There is a lack of consensus on whether North Atlantic tropical cyclone (TC) outer size and structure (i.e., change in outer winds with increasing radius from the TC) will differ by the late twenty-first century. Hence, this work seeks to examine whether North Atlantic TC outer wind field size and structure will change by the late twenty-first century using multiple simulations under CMIP3 SRES A1B and CMIP5 RCP4.5 scenarios. Specifically, our analysis examines data from the GFDL High-Resolution Forecast-Oriented Low Ocean Resolution model (HiFLOR) and two versions of the GFDL hurricane model downscaling climate model output. Our results show that projected North Atlantic TC outer size and structure remain unchanged by the late twenty-first century within nearly all HiFLOR and GFDL hurricane model simulations. Moreover, no significant regional outer size differences exist in the North Atlantic within most HiFLOR and GFDL hurricane model simulations. No changes between the control and late-twenty-first-century simulations exist over the storm life cycle in nearly all simulations. For the simulation that shows significant decreases in TC outer size, the changes are attributed to reductions in storm lifetime and outer size growth rates. The absence of differences in outer size among most simulations is consistent with the process that controls the theoretical upper bound of storm size (i.e., Rhines scaling), which is thermodynamically invariant. However, the lack of complete consensus among simulations for many of these conclusions suggests nontrivial uncertainty in our results.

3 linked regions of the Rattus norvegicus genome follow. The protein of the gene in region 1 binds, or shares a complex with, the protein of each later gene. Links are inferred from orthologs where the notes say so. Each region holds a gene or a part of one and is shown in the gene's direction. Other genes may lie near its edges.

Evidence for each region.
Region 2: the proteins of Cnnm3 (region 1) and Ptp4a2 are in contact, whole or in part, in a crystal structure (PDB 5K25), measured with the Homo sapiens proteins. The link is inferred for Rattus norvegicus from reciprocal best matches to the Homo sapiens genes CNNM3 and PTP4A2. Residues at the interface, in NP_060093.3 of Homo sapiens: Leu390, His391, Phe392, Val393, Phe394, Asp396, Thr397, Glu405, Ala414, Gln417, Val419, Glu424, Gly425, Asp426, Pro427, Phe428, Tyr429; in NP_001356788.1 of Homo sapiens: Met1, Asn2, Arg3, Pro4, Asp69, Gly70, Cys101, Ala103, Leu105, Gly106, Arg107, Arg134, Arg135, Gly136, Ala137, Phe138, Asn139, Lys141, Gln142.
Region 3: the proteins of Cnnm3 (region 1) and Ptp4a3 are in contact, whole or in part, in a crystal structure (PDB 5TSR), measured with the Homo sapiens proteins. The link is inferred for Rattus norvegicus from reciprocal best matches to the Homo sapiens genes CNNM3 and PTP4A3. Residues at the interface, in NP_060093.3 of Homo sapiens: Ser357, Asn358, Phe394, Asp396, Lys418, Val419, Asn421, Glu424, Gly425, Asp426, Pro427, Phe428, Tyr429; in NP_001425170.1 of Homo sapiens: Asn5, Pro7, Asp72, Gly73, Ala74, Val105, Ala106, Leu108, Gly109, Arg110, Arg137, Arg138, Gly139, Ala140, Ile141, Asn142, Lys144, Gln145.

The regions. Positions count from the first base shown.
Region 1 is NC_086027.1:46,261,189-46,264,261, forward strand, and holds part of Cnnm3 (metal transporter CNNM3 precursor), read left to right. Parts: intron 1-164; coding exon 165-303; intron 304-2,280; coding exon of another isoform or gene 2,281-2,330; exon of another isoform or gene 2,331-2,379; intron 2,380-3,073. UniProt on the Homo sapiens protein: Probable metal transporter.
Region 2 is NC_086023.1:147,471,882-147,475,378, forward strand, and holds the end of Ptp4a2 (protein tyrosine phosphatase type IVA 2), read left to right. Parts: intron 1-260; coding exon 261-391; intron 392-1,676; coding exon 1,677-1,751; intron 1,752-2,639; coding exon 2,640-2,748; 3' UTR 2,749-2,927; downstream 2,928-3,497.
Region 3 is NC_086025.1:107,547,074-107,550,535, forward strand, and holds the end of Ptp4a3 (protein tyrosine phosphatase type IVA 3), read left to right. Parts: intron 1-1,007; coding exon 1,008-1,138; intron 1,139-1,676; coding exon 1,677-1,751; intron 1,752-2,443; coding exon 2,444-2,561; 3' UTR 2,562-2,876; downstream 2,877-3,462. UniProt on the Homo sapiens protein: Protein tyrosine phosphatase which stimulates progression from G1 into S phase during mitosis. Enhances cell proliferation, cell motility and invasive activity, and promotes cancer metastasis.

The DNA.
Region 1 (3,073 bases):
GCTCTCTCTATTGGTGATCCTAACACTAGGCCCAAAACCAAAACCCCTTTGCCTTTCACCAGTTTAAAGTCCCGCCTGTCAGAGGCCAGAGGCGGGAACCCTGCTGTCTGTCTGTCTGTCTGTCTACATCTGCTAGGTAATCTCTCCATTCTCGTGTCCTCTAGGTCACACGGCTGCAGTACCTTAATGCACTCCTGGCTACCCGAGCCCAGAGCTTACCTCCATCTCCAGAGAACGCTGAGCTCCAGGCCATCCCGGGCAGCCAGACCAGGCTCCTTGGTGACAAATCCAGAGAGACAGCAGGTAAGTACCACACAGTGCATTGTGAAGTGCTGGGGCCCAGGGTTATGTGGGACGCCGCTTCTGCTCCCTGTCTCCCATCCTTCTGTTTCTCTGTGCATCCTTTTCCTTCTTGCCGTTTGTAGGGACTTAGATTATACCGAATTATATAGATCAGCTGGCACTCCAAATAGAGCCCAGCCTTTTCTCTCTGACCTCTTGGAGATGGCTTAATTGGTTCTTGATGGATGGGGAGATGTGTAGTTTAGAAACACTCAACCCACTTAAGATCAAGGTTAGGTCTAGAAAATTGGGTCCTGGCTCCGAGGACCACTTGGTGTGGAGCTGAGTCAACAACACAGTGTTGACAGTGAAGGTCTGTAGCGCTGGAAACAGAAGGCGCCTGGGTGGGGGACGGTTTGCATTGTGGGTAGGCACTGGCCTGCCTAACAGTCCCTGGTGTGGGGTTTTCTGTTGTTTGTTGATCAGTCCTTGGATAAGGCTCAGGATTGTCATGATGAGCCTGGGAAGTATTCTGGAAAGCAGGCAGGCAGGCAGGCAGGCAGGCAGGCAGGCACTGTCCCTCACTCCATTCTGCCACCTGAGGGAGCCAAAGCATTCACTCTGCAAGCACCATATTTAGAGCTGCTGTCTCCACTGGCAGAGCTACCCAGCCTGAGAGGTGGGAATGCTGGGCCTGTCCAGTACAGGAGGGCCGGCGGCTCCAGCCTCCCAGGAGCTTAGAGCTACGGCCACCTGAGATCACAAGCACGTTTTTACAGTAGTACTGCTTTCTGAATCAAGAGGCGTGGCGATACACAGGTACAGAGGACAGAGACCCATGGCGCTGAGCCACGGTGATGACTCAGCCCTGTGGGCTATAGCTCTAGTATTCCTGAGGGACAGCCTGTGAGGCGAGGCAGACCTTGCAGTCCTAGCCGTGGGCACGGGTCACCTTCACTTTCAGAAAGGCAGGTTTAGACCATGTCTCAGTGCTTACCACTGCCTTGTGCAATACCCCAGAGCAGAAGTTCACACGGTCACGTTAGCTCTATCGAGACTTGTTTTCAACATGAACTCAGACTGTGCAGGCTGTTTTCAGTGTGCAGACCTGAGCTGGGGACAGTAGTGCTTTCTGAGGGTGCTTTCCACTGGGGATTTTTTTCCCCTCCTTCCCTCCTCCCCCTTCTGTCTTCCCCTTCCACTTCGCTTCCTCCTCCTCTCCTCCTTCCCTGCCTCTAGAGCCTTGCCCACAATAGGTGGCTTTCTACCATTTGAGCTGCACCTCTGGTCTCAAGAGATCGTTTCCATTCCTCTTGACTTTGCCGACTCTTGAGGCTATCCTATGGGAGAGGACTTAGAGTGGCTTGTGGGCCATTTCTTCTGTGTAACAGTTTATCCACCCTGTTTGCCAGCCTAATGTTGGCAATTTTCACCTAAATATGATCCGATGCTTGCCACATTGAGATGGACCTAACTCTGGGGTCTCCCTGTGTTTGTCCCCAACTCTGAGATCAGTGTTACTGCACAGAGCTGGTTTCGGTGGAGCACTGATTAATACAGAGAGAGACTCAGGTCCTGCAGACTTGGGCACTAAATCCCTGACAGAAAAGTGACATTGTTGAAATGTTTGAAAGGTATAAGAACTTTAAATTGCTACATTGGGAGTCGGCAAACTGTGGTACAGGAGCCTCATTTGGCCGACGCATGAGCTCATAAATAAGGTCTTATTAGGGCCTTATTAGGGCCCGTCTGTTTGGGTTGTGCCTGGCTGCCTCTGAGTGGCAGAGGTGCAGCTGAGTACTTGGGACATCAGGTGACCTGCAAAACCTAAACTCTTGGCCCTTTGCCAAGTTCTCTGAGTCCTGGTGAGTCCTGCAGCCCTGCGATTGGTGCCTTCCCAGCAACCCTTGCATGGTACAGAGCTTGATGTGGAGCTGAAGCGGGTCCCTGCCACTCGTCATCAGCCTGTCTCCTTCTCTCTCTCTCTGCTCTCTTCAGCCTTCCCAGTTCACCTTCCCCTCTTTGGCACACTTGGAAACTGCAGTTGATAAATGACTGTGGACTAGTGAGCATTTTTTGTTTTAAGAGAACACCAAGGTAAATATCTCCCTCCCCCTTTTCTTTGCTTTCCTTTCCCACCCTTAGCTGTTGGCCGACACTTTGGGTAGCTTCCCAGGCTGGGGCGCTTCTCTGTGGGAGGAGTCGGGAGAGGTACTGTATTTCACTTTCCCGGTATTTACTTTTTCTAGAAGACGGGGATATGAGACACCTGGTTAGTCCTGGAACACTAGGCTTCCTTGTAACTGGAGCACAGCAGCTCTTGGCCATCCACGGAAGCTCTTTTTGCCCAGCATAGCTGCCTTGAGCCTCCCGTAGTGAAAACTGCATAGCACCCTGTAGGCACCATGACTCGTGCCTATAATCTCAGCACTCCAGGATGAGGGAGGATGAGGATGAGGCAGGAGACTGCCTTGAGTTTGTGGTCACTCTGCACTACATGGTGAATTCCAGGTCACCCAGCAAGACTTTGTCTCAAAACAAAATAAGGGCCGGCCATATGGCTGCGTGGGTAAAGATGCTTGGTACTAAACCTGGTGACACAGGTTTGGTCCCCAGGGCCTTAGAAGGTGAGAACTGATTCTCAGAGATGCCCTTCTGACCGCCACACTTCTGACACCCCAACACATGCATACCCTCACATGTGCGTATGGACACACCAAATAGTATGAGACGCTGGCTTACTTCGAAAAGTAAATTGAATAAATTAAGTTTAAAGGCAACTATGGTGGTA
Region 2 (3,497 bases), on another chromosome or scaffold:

All Science Journal Classification (ASJC) codes
- Atmospheric Science
- Anthropogenic effects/forcing
- Climate change
- Climate models
- Tropical cyclones